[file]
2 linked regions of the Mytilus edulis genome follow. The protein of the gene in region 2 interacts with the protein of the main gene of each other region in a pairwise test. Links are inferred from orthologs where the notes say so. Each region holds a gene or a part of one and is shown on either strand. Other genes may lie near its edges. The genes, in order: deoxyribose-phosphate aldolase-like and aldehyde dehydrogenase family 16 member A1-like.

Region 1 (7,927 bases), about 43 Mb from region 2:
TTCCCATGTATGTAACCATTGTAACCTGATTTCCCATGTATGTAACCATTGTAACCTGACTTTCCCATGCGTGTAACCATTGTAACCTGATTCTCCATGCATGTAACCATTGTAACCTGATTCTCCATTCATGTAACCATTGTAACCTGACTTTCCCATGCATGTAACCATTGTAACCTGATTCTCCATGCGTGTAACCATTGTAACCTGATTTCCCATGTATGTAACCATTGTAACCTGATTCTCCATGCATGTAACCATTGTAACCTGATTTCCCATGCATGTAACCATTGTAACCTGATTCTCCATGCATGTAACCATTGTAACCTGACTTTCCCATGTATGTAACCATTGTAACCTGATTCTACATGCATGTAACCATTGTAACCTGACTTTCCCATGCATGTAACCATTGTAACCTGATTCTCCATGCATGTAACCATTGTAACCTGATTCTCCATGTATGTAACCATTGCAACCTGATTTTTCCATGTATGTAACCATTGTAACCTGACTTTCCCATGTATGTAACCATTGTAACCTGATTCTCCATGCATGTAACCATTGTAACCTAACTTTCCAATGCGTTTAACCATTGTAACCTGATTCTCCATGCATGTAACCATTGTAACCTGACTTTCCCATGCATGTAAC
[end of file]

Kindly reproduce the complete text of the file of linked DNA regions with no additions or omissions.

2 linked regions of the Mytilus edulis genome follow. The protein of the gene in region 2 interacts with the protein of the main gene of each other region in a pairwise test. Links are inferred from orthologs where the notes say so. Each region holds a gene or a part of one and is shown on either strand. Other genes may lie near its edges. The genes, in order: deoxyribose-phosphate aldolase-like and aldehyde dehydrogenase family 16 member A1-like.

Region 1 (7,927 bases), about 43 Mb from region 2:
TTCCCATGTATGTAACCATTGTAACCTGATTTCCCATGTATGTAACCATTGTAACCTGACTTTCCCATGCGTGTAACCATTGTAACCTGATTCTCCATGCATGTAACCATTGTAACCTGATTCTCCATTCATGTAACCATTGTAACCTGACTTTCCCATGCATGTAACCATTGTAACCTGATTCTCCATGCGTGTAACCATTGTAACCTGATTTCCCATGTATGTAACCATTGTAACCTGATTCTCCATGCATGTAACCATTGTAACCTGATTTCCCATGCATGTAACCATTGTAACCTGATTCTCCATGCATGTAACCATTGTAACCTGACTTTCCCATGTATGTAACCATTGTAACCTGATTCTACATGCATGTAACCATTGTAACCTGACTTTCCCATGCATGTAACCATTGTAACCTGATTCTCCATGCATGTAACCATTGTAACCTGATTCTCCATGTATGTAACCATTGCAACCTGATTTTTCCATGTATGTAACCATTGTAACCTGACTTTCCCATGTATGTAACCATTGTAACCTGATTCTCCATGCATGTAACCATTGTAACCTAACTTTCCAATGCGTTTAACCATTGTAACCTGATTCTCCATGCATGTAACCATTGTAACCTGACTTTCCCATGCATGTAAC